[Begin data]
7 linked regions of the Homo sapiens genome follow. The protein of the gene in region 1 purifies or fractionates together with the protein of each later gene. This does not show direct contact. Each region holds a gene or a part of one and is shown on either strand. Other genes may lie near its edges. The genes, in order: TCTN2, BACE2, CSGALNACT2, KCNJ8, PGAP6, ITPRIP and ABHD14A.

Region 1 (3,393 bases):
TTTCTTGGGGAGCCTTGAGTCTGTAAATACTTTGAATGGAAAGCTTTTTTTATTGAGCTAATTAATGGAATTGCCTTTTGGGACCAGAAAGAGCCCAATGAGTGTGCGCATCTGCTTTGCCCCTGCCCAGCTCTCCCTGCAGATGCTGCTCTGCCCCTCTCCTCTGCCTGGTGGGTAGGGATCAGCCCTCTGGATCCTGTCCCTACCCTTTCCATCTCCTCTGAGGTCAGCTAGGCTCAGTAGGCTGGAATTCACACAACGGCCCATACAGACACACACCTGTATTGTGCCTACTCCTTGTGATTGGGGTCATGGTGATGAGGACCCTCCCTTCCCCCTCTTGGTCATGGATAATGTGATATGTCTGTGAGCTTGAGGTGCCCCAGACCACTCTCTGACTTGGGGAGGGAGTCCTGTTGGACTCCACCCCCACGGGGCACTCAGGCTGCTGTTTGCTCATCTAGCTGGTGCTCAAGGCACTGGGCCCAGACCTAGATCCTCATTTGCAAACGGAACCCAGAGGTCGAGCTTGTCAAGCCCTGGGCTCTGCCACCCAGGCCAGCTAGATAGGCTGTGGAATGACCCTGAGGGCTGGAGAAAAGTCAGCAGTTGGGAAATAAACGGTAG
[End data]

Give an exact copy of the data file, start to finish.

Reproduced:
7 linked regions of the Homo sapiens genome follow. The protein of the gene in region 1 purifies or fractionates together with the protein of each later gene. This does not show direct contact. Each region holds a gene or a part of one and is shown on either strand. Other genes may lie near its edges. The genes, in order: TCTN2, BACE2, CSGALNACT2, KCNJ8, PGAP6, ITPRIP and ABHD14A.

Region 1 (3,393 bases):
TTTCTTGGGGAGCCTTGAGTCTGTAAATACTTTGAATGGAAAGCTTTTTTTATTGAGCTAATTAATGGAATTGCCTTTTGGGACCAGAAAGAGCCCAATGAGTGTGCGCATCTGCTTTGCCCCTGCCCAGCTCTCCCTGCAGATGCTGCTCTGCCCCTCTCCTCTGCCTGGTGGGTAGGGATCAGCCCTCTGGATCCTGTCCCTACCCTTTCCATCTCCTCTGAGGTCAGCTAGGCTCAGTAGGCTGGAATTCACACAACGGCCCATACAGACACACACCTGTATTGTGCCTACTCCTTGTGATTGGGGTCATGGTGATGAGGACCCTCCCTTCCCCCTCTTGGTCATGGATAATGTGATATGTCTGTGAGCTTGAGGTGCCCCAGACCACTCTCTGACTTGGGGAGGGAGTCCTGTTGGACTCCACCCCCACGGGGCACTCAGGCTGCTGTTTGCTCATCTAGCTGGTGCTCAAGGCACTGGGCCCAGACCTAGATCCTCATTTGCAAACGGAACCCAGAGGTCGAGCTTGTCAAGCCCTGGGCTCTGCCACCCAGGCCAGCTAGATAGGCTGTGGAATGACCCTGAGGGCTGGAGAAAAGTCAGCAGTTGGGAAATAAACGGTAG